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The economy is supposed to be in recovery mode, but you wouldn't know it by the grunts and groans coming from the next cubicle.
A whopping 83 percent of American workers said they are stressed out by at least one thing at work, up sharply from 73 percent in 2012, according to a survey by Harris Interactive for Everest College.
"When you look at all the other economic indicators, there have definitely been some positive signs," said John Swartz, regional director of career services at Everest College. But relief of workplace stress isn't one of them.
Prices bottomed out on everything during the recession, from homes to new cars, but now everything seems to be on an upswing, including the price of a good laugh.
The Cost of Laughing Index, which includes everything from rubber-chicken prices to comedy-club admission, rose 1.7 percent in 2013 from a year ago, according to Malcom Kushner, a lawyer-turned-humor consultant who compiles the index.
That was largely due to an 8-percent jump in rubber-chicken prices and an 11-percent increase in the cost of whoopee cushions.
It used to be common for someone to stay in a job for 20 to 25 years and then retire. But now, a person who's been at the same job that long is as rare as a unicorn. So, how long is too long nowadays—and is it time for you to quit?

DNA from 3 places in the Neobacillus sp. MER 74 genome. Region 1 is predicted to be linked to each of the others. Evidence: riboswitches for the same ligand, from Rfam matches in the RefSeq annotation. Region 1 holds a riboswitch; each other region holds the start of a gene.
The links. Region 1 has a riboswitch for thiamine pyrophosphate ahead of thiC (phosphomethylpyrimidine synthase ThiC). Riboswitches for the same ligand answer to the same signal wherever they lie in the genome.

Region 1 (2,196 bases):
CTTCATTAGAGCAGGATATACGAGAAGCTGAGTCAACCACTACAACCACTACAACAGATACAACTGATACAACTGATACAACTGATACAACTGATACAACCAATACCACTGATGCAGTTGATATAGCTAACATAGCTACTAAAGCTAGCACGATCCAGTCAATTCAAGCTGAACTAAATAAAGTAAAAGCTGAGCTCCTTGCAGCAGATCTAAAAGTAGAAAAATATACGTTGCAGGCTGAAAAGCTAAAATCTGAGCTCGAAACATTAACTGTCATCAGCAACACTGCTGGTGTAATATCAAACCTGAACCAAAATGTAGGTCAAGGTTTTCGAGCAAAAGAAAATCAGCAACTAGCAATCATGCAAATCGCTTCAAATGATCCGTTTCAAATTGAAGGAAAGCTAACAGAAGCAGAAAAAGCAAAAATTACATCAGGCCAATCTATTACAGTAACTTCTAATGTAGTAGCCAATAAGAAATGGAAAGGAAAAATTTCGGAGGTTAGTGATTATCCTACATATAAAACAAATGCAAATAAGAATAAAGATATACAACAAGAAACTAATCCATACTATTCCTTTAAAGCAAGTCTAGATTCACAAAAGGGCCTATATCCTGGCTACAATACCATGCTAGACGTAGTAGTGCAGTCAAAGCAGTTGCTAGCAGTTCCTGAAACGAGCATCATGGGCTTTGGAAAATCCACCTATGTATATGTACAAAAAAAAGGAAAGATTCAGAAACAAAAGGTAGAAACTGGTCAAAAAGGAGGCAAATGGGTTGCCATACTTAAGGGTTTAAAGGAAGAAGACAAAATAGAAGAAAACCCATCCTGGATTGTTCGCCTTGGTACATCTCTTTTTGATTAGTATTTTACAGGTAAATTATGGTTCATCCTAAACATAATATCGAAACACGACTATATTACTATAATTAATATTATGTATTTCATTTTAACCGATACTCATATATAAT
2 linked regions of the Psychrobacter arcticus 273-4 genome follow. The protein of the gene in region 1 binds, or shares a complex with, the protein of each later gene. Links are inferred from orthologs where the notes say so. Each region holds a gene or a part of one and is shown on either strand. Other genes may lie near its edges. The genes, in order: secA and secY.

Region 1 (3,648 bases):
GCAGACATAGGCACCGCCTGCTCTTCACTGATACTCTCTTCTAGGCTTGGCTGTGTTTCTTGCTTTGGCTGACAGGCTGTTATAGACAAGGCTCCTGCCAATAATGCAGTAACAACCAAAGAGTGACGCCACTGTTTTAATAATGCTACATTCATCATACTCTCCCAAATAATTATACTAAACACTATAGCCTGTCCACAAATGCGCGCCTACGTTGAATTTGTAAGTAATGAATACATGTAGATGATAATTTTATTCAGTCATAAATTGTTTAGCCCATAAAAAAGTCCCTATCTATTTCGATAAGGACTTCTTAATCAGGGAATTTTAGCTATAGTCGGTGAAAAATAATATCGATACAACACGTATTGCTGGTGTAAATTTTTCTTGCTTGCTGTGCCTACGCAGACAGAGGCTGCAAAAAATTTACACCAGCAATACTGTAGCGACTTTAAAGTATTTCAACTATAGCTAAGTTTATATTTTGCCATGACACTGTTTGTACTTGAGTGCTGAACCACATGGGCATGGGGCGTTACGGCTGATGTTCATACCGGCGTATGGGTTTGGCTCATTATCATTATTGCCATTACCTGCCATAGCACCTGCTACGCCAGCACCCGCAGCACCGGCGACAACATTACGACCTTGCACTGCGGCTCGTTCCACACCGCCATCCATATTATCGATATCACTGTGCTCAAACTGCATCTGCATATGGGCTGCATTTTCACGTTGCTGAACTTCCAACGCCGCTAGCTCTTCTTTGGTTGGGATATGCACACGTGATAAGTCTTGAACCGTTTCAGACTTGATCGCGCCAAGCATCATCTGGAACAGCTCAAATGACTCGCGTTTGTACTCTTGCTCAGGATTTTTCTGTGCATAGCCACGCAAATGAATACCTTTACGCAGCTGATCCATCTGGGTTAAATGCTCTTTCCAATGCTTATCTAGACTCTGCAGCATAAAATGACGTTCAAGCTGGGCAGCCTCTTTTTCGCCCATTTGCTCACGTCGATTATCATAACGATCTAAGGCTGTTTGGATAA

"Years ago, a colleague of mine who had held the same title for a number of years went to HR to discuss why she wasn't getting promoted," Jen Hubley Luckwaldt wrote on PayScale.com. The HR person replied: "People really only have your job for two years, max. Then they leave and go somewhere else. You've been here, what, six years? That's too long. I don't know what to tell you," Luckwaldt wrote.
"The norm is for people to move around a lot more than they did a few decades ago," said Marie McIntyre, a career coach and author of "Secrets to Winning at Office Politics." "I think when you're looking at resumes now, it's kind of unusual to see a resume where someone has been with the same company for 15 to 20 years."
You can test drive a car, so why not retirement?
InternationalLiving.com, a magazine and website with a self-explanatory name, is holding a contest to "test drive" retirement in Nicaragua for a month – all expenses paid.That includes airfare and rent for the winner and a spouse or friend, plus $1,500 for extra spending money.
In our desperate attempt to predict economic cycles, we look at all kinds of crazy indicators—like men's underwear sales or how hot a waitress is—for insight. Well, guess what: the answer may have been under your pillow the whole time.
Delta Dental is out with its annual Tooth Fairy Poll and it showed that the average amount left under kids' pillows for lost baby teeth shot up more than 15 percent to $2.42 in 2012 from $2.10 a year earlier.
From giant vats of mash to flaming barrels and a chilled glass of Kentucky champagne, here are scenes from the Kentucky Bourbon Trail.
Some businesses provoked skepticism, but gutsy entrepreneurs laughed all the way to the bank.
Think George Clooney has the best job ever? Think again! Check out the 10 Best Jobs for 2013.